AA: That will be an interesting twist and then readers can say “Oh, I see what you did there!” With all of that, anything else that might be interesting?

AD: What OTHER elements? Hmm. The one thing that I keep coming to is really discovering just how far I’m willing to push these characters. At one point, someone called me the “young adult version of Game of Thrones.” I’ll leave it to the readers to figure out if that’s earned or not.

AA: How did personal elements influence The Yellow Hoods?

AD: In many ways. One pivotal example is that I took my struggle with chronic pain, and how I had 15 months of horrible pain and channeled that, and the lessons from it, into one of the characters introduced in book 2. The equivalent of an eleven-year-old Spanish/Moroccan girl loses her arm shortly before the book begins, and she has a personal journey in dealing with that pain to find her true self and heroism.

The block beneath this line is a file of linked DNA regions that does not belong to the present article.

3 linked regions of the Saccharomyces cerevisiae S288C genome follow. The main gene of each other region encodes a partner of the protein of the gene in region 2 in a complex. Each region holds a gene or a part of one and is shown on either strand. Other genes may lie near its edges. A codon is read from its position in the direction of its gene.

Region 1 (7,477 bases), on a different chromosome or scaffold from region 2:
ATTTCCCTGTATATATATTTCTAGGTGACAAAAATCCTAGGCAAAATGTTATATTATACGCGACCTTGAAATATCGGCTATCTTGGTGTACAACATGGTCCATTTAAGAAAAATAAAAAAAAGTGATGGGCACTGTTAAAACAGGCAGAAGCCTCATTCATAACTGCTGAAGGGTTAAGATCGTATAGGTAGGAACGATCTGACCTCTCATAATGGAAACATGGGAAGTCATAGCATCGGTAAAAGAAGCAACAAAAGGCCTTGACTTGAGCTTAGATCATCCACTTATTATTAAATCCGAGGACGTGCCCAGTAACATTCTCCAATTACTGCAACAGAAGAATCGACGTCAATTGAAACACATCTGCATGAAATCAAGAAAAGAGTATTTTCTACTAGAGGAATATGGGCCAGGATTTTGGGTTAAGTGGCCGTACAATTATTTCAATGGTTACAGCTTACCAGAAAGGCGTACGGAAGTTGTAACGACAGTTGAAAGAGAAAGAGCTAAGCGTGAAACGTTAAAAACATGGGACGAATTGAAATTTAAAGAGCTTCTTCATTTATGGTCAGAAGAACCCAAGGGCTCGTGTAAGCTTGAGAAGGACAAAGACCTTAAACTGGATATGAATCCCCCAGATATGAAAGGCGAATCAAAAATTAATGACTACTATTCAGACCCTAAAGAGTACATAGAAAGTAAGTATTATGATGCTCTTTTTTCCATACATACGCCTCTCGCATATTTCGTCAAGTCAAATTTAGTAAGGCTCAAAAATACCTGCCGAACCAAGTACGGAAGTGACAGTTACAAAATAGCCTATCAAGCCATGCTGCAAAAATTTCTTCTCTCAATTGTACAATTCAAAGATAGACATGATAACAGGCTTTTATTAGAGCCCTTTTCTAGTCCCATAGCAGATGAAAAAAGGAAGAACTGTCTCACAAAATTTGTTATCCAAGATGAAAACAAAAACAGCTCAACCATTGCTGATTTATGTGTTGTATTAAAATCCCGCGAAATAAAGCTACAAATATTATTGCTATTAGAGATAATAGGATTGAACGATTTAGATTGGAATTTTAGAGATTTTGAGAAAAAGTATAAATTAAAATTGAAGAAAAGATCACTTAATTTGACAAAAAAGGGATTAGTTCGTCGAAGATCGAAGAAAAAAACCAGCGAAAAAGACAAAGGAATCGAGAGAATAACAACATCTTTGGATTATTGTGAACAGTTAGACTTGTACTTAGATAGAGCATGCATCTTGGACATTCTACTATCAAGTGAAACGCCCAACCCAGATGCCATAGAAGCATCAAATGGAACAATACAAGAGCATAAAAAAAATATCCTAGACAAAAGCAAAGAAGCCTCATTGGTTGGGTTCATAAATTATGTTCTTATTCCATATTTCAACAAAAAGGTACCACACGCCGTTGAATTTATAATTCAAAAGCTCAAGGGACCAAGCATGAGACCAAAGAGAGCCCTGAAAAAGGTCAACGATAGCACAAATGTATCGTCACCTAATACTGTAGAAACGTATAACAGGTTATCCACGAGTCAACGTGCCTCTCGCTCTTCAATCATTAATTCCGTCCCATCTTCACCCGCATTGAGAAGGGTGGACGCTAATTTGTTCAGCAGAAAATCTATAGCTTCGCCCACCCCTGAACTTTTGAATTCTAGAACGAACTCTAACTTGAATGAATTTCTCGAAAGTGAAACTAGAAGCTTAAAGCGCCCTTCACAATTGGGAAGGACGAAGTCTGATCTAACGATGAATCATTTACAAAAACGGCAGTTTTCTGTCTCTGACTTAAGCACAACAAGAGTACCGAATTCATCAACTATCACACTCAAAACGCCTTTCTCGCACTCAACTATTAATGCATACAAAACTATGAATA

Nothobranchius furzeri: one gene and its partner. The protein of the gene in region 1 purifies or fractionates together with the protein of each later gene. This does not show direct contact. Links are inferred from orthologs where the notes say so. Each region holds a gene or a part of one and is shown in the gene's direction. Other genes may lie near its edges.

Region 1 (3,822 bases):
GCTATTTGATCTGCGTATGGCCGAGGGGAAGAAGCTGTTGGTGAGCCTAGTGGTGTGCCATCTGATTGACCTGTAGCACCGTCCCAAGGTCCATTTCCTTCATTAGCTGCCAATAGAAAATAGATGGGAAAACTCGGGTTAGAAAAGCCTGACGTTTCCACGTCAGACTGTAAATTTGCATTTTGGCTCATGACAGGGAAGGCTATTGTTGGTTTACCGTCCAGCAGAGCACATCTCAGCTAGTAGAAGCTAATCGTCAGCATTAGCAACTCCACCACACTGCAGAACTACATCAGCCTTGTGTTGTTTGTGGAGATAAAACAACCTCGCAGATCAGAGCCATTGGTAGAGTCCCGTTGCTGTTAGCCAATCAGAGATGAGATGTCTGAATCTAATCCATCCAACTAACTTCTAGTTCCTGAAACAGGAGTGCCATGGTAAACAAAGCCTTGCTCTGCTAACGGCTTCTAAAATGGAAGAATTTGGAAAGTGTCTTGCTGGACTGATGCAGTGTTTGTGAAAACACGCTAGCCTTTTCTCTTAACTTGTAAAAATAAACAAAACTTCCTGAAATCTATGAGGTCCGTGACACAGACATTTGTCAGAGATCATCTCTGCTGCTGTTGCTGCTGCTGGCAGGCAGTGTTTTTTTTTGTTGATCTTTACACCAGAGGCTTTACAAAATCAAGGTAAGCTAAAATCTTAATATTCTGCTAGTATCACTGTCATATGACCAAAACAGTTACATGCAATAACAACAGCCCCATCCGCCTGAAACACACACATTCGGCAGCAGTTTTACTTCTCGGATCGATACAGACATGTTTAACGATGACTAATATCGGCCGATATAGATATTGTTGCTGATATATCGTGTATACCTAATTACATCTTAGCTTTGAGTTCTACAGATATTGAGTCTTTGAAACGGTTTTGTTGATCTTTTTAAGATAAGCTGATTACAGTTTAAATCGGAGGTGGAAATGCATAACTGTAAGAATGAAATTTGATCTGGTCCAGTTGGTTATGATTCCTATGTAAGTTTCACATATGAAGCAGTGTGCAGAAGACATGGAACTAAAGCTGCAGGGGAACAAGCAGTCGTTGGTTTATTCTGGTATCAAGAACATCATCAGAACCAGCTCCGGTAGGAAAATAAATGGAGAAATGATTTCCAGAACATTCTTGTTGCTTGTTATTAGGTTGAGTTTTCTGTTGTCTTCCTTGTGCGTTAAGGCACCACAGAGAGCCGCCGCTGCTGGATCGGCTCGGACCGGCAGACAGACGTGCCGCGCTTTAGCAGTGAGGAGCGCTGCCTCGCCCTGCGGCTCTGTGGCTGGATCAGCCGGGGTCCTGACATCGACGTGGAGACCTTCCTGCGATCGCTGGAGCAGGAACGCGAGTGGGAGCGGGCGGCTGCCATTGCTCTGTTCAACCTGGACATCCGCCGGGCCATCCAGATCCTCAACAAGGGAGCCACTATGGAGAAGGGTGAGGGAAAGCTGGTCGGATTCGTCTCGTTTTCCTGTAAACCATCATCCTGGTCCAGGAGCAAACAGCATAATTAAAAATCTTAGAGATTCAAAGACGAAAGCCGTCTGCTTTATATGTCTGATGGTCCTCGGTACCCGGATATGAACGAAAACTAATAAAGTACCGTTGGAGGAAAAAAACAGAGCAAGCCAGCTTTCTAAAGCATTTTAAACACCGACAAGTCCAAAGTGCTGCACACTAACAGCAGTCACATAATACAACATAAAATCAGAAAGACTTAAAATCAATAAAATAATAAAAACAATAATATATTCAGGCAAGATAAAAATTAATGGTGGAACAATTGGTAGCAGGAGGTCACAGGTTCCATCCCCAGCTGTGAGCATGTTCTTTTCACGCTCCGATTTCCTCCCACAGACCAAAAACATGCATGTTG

I also took my severe-asthma and brought that to a character in Book 3 in a funny and powerful way. It’s one of the great moments in that book.

 

AA: Wow, great way to turn big negatives into something that works for you. Book 5 is coming very soon, will there be a Book 6?

AD: While Book 5 – The Day the Sky Fell officially finishes off this series, it is not the end of the world or Yellow Hoods. My plan has always been to write a sequel series, which is now officially called Mark of the Yellow Hoods. In addition, I’m planning some spin-offs. Stay tunes!

AA: Because I’m curious, might readers see or hear any more of Nikolas Klaus and Christophe Creangle?